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What role do light and shadow play for you and your photography?

Well, there is no photography without that play, so I’d say essential.

What is art for you and what would you recommend for someone who is new to art?

I could write a book answering this question! The short version — I think art is what makes this life worth living. 

For someone who is new to art I think the best thing is to explore and be open! When I started working in contemporary art ten years ago, I was a novice, I did not understand anything, and, for example, perceived video art as poorly made movie. I studied film and not video art. But everything changed when I saw the exhibition from Julia Stoschek collection. OMG! I was in heaven and spent hours watching those mesmerizing installations and documentation of land art. But before that I made it my mission to understand why those poorly produced films” were in a museum, and it allowed this experience to occur. I realized I had to be patient until I found the artists I liked and admired and there was so much inspiration in there. Look at it like at breakfast: until you try every type of cooked egg you won’t be able to tell which one is your favorite. So, try to find what is inspiring and exciting and don’t let those confusing things in museums get you off too fast. Give it a chance to surprise you.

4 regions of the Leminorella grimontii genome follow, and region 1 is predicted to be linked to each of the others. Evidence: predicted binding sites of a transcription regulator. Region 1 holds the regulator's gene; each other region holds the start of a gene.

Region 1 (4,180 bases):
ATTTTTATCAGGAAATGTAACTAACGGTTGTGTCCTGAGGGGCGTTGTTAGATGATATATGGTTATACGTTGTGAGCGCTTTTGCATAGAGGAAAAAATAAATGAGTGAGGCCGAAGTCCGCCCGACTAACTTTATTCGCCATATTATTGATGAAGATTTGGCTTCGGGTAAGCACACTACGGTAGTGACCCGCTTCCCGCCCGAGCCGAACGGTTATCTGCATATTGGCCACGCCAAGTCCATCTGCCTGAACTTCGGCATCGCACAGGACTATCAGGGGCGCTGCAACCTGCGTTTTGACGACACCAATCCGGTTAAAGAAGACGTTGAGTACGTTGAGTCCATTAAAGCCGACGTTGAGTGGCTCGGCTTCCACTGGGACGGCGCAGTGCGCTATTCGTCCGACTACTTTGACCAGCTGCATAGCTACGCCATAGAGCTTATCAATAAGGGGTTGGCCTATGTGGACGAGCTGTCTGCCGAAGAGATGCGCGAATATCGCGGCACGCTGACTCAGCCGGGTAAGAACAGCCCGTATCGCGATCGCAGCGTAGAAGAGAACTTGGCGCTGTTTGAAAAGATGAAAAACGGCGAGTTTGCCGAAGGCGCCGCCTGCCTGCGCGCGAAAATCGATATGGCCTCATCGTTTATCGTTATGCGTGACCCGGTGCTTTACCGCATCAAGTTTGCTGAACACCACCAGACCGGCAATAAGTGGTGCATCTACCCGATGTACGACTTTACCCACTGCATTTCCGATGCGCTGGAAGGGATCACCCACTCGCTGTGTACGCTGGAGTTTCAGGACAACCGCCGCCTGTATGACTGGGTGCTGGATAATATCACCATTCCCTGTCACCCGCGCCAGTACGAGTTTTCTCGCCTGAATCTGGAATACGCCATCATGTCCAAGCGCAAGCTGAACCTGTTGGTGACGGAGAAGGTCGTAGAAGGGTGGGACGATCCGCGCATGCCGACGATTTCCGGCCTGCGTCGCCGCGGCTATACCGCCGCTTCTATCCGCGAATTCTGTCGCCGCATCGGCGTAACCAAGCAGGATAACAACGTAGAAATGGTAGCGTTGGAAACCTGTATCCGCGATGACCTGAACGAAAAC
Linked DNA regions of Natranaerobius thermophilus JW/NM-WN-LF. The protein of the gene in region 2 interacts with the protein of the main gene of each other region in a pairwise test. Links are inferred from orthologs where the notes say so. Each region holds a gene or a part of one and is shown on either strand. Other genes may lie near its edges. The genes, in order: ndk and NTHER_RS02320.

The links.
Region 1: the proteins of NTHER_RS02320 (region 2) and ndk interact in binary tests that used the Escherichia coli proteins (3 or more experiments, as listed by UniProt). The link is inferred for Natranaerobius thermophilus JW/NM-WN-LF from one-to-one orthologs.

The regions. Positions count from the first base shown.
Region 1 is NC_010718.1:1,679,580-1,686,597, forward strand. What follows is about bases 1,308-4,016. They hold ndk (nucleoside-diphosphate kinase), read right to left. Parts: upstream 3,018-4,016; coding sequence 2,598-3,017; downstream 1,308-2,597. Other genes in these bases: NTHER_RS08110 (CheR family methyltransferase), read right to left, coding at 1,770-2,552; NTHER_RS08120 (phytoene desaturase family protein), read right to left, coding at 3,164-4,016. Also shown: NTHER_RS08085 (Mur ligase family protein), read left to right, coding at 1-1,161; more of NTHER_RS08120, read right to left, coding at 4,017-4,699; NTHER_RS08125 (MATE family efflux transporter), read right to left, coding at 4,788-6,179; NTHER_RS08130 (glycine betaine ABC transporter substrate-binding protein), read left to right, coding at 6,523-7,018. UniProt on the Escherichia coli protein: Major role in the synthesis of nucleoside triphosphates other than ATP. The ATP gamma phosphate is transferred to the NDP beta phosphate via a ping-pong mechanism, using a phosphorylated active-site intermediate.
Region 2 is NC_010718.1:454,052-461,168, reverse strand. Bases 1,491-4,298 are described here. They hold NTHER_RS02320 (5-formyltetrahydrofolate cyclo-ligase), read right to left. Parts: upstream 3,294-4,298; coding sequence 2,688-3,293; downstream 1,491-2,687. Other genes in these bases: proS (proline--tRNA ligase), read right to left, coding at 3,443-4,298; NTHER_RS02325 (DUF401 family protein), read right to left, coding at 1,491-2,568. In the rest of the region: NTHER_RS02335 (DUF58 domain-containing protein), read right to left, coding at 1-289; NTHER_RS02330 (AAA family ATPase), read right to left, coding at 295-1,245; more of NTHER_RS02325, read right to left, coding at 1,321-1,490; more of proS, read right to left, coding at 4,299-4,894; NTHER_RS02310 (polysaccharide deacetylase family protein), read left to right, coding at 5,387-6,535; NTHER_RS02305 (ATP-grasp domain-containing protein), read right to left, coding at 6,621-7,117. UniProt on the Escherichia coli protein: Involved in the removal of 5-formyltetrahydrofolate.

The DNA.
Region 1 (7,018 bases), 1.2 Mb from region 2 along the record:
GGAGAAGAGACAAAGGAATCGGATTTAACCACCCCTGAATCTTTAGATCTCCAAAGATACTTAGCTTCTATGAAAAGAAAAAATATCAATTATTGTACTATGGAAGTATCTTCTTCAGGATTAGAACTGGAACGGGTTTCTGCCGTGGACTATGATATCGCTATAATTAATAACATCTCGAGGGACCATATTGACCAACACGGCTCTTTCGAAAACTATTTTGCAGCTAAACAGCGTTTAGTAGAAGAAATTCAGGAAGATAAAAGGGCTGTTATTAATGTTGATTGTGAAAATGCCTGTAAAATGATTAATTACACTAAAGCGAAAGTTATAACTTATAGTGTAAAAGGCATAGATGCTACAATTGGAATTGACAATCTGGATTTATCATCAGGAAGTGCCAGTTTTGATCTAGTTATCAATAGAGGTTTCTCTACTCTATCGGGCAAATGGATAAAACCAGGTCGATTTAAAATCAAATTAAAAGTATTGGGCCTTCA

Choose your favorite NEUBAU campaign / NEUBAU glasses and tell us why you like them most?

I really like that you used four elements as foundation for some of your collections. I chose the glasses from Odeeh / NEUBAU collaboration and I really love them! Most of the things I wear have a story behind it, so I really like your concept and thinking behind a campaign. However, I have to be honest and admit that in the end the looks have the final say. I am not the fan of trends, but rather timeless pieces, I can keep wearing when I am 70 & live somewhere in the desert, like Georgia o’Keeffe. ;)

Lime and Purple are the main colors of our current special edition, which one do you prefer and why?

Both colors speak to me, but I gotta go for Lime, because it is fresh, punchy and fun!

Lime
Purple